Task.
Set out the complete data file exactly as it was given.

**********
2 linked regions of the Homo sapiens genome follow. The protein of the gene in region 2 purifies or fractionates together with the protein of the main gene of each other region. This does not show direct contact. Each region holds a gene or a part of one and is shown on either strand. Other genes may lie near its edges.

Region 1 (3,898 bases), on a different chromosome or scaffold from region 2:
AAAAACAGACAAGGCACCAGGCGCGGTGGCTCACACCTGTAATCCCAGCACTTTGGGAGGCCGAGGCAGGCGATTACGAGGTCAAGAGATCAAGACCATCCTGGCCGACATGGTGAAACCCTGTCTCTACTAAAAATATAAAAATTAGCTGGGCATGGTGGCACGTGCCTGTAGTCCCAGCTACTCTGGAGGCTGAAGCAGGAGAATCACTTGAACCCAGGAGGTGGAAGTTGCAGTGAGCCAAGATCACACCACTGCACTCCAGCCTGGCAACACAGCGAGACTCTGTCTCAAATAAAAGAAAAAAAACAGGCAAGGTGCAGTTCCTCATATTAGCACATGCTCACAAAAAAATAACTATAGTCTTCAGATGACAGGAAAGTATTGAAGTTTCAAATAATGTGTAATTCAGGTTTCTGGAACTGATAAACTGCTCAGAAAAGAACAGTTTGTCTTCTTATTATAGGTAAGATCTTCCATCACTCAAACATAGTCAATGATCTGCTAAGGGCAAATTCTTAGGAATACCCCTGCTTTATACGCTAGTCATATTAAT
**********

2 linked regions of the Homo sapiens genome follow. The protein of the gene in region 2 purifies or fractionates together with the protein of the main gene of each other region. This does not show direct contact. Each region holds a gene or a part of one and is shown on either strand. Other genes may lie near its edges.

Region 1 (3,898 bases), on a different chromosome or scaffold from region 2:
AAAAACAGACAAGGCACCAGGCGCGGTGGCTCACACCTGTAATCCCAGCACTTTGGGAGGCCGAGGCAGGCGATTACGAGGTCAAGAGATCAAGACCATCCTGGCCGACATGGTGAAACCCTGTCTCTACTAAAAATATAAAAATTAGCTGGGCATGGTGGCACGTGCCTGTAGTCCCAGCTACTCTGGAGGCTGAAGCAGGAGAATCACTTGAACCCAGGAGGTGGAAGTTGCAGTGAGCCAAGATCACACCACTGCACTCCAGCCTGGCAACACAGCGAGACTCTGTCTCAAATAAAAGAAAAAAAACAGGCAAGGTGCAGTTCCTCATATTAGCACATGCTCACAAAAAAATAACTATAGTCTTCAGATGACAGGAAAGTATTGAAGTTTCAAATAATGTGTAATTCAGGTTTCTGGAACTGATAAACTGCTCAGAAAAGAACAGTTTGTCTTCTTATTATAGGTAAGATCTTCCATCACTCAAACATAGTCAATGATCTGCTAAGGGCAAATTCTTAGGAATACCCCTGCTTTATACGCTAGTCATATTAAT